CJEU annuls European Commission’s decision in the Fiat State aid case and clarifies the selectivity requirement in cases of tax rulings on non-harmonised taxes

15 November 2022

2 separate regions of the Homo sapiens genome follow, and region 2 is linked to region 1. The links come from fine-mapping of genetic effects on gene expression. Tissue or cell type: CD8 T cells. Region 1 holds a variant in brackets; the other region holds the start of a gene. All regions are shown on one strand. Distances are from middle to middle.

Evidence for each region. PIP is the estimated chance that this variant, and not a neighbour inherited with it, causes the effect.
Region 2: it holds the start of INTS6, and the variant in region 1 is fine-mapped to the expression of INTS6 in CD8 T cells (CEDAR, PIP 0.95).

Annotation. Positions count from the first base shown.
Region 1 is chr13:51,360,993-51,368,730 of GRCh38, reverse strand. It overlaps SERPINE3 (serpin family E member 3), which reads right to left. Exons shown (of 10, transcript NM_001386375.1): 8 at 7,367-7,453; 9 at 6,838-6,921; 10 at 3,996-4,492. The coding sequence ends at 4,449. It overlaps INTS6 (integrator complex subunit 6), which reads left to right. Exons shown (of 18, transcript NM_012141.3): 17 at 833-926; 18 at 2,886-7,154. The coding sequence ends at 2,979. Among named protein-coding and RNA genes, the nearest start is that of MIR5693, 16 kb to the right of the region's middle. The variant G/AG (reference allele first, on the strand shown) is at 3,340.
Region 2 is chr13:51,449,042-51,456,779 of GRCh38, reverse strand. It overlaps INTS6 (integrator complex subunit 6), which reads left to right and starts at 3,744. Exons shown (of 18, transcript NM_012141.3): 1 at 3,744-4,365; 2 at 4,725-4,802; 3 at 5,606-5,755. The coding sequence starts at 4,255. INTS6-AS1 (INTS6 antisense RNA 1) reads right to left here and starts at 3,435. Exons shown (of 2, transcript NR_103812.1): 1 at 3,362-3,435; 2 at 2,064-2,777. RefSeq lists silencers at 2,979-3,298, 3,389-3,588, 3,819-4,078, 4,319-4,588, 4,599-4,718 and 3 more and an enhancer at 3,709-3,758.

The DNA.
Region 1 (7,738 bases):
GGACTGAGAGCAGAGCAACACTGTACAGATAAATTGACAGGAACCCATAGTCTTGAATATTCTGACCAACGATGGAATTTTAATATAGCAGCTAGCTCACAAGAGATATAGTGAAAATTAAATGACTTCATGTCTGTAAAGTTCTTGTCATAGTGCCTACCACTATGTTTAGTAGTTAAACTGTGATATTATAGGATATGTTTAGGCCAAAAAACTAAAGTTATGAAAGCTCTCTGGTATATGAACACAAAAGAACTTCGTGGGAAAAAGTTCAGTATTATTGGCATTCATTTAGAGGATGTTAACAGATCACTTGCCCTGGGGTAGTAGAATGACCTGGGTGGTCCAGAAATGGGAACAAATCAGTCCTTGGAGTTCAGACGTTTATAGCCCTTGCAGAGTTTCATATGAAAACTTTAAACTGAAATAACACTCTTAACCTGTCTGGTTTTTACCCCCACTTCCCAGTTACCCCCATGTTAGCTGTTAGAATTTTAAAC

The Court of Justice of the European Union has annulled a General Court judgment and European Commission decision that considered the tax ruling issued to Fiat as State aid incompatible with the internal market, on the grounds that the Commission erred in analysing the “selective advantage” requirement of the aid. The selectivity criterion requires determining whether the measure constitutes an exception to the “normal” national tax system or de facto generates discrimination. For tax measures in non-harmonised matters, such as those in the Fiat tax ruling, the identification of the “normal” tax system must be based exclusively on national tax rules. The Commission ignored the national tax rules and independently defined what it considered should be “normal” taxation, taking into account the free-competition (“arm’s-length”) taxation principle set out in the OECD guidelines for determining transfer prices, although the Luxembourg rules took the principle into account in a different way. The CJEU has ruled that the Commission lacked authority to make this independent interpretation.